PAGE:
“When we start to look at ourselves as complex individuals, we recognize what we bring to the world and to our relationships, and we recognize our worth,” says Dr. Sullivan. “It is also important to recognize what our values are and what our interests are. And sometimes, it’s OK if those values don’t align with other people, especially if they’re important to us.”
You can do this by taking inventory of your values by way of doing a value-based assessment. Make a list of all the things that bring you joy, that make you feel confident, that make you feel good about yourself and the way you move through the world around you. Then, make a list of all the things that don’t serve you, the things that make you feel bad about yourself, harm you or make you feel like you’re not good enough.
By doing this, you can physically discover all the things that you should hold onto and perhaps interact with a bit more and all the things you may need to cut out of your life or adjust the way you interact with them.
“We need to make sure young people especially understand their worth, understand what fills their bucket, understand what makes them who they are, what brings value, what brings joy and what motivates them, so they know themselves deeply and are not spending time comparing themselves to other people, thus bringing down their self-worth,” explains Dr. Sullivan.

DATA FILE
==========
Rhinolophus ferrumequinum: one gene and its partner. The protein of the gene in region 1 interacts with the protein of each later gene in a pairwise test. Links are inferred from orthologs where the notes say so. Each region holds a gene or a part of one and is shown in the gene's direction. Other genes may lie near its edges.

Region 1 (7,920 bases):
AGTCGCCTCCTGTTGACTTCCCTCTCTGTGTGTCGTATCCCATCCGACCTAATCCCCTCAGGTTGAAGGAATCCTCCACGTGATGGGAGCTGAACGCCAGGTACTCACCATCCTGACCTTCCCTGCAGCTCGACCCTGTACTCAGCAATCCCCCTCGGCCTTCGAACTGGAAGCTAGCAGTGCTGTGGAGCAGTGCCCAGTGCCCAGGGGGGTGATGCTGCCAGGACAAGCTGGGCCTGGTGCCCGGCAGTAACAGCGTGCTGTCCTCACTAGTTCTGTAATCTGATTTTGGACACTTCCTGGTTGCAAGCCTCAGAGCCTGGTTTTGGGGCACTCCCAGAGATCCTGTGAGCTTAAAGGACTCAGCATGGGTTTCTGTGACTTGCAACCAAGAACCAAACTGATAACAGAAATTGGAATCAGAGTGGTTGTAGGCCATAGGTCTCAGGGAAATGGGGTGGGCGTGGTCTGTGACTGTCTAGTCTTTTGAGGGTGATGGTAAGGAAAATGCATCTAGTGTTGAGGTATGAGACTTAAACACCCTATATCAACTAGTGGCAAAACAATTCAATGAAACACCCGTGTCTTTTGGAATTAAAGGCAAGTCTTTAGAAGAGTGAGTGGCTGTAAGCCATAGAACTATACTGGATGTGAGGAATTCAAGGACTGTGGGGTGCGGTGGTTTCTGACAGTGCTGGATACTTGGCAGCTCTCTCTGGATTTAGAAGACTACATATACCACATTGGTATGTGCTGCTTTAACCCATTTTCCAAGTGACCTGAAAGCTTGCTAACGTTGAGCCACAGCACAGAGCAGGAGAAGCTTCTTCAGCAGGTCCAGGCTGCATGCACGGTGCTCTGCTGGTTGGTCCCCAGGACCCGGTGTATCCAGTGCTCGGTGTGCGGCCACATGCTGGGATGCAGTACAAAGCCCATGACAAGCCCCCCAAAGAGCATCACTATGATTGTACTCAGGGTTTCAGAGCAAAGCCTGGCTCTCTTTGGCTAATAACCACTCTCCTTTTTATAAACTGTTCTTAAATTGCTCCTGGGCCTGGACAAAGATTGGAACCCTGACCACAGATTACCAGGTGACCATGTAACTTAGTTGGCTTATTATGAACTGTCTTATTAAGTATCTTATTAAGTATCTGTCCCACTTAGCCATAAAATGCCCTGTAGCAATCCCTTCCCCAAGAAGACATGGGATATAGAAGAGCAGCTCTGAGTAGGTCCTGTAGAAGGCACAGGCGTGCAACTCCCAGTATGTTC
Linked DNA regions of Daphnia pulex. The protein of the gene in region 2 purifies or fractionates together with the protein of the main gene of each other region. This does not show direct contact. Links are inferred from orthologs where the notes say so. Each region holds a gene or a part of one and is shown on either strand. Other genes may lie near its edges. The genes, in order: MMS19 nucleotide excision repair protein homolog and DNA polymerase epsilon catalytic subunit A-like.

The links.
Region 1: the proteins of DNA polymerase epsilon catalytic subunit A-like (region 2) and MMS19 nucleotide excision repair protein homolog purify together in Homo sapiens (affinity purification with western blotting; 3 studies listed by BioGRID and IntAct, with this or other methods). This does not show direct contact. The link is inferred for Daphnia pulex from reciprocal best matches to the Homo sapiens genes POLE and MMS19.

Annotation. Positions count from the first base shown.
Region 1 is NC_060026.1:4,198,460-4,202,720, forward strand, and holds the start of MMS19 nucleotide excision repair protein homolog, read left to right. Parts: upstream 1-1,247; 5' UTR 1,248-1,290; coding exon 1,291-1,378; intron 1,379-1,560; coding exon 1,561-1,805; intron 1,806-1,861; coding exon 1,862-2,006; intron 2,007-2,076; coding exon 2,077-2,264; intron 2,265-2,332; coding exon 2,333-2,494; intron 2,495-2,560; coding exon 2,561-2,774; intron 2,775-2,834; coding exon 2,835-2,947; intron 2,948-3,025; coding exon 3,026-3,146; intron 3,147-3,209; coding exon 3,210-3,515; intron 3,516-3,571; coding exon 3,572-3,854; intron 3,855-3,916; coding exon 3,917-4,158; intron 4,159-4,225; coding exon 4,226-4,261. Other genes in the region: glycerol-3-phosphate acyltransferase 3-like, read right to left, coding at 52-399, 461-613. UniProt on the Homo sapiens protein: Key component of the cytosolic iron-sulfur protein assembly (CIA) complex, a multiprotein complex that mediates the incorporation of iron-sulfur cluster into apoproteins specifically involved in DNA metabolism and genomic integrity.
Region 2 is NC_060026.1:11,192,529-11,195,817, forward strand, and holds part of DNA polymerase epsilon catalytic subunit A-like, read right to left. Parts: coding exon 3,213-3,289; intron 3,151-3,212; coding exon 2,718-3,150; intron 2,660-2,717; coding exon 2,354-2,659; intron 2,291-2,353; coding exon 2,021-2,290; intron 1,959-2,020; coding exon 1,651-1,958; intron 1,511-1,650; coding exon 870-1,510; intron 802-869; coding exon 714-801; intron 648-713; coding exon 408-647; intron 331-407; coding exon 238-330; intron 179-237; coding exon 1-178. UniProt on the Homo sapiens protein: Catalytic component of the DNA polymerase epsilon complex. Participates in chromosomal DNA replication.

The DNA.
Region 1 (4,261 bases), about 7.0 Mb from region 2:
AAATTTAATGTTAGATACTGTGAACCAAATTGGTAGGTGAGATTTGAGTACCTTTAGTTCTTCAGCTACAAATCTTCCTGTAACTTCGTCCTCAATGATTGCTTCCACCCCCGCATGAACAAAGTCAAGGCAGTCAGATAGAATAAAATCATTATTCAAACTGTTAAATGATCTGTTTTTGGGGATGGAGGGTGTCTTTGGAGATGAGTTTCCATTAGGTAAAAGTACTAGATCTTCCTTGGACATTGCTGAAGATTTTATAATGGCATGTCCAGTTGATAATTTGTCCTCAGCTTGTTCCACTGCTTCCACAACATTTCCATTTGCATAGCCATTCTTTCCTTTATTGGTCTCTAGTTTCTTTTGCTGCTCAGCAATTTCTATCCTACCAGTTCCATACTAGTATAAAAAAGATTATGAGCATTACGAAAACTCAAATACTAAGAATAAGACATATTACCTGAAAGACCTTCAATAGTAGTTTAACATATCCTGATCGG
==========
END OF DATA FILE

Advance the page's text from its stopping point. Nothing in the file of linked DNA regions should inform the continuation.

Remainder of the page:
Out of FOMO come other things like JOMO (the joy of missing out) and ROMO (the reality of missing out). And it’s that reality piece that’s an important part to remember: What you see online is just a sliver of what’s actually happening behind the scenes.
“Most of the time, we’re only seeing half the picture,” clarifies Dr. Sullivan. “We’re not always seeing the reality of what’s happening behind the scenes, and we all have struggles and challenges that we’re faced with. We have to ask ourselves: Are we evaluating a real situation or is this just half the picture?’”
You can embrace a lot of these management tools on your own, but sometimes, situations can be a bit more complex, especially if you’re not sure where to start.
“A psychologist who specializes in interpersonal therapy or cognitive behavioral therapy can be helpful with managing FOMO and making sure that you’re chasing your dreams in reality and not online,” recommends Dr. Sullivan.
After all, when you fear you’re missing out, it feels good knowing you have someone on your team who understands your experience.
“Seeking help from someone who specializes in mental health treatment is always a good idea,” reinforces Dr. Sullivan. “Interpersonal therapy is an exceptional way to understand you as an individual and how you relate with the world. Cognitive behavioral therapy is also good for more physiological symptoms and learning to manage cognitive distortions and ruminating thoughts.”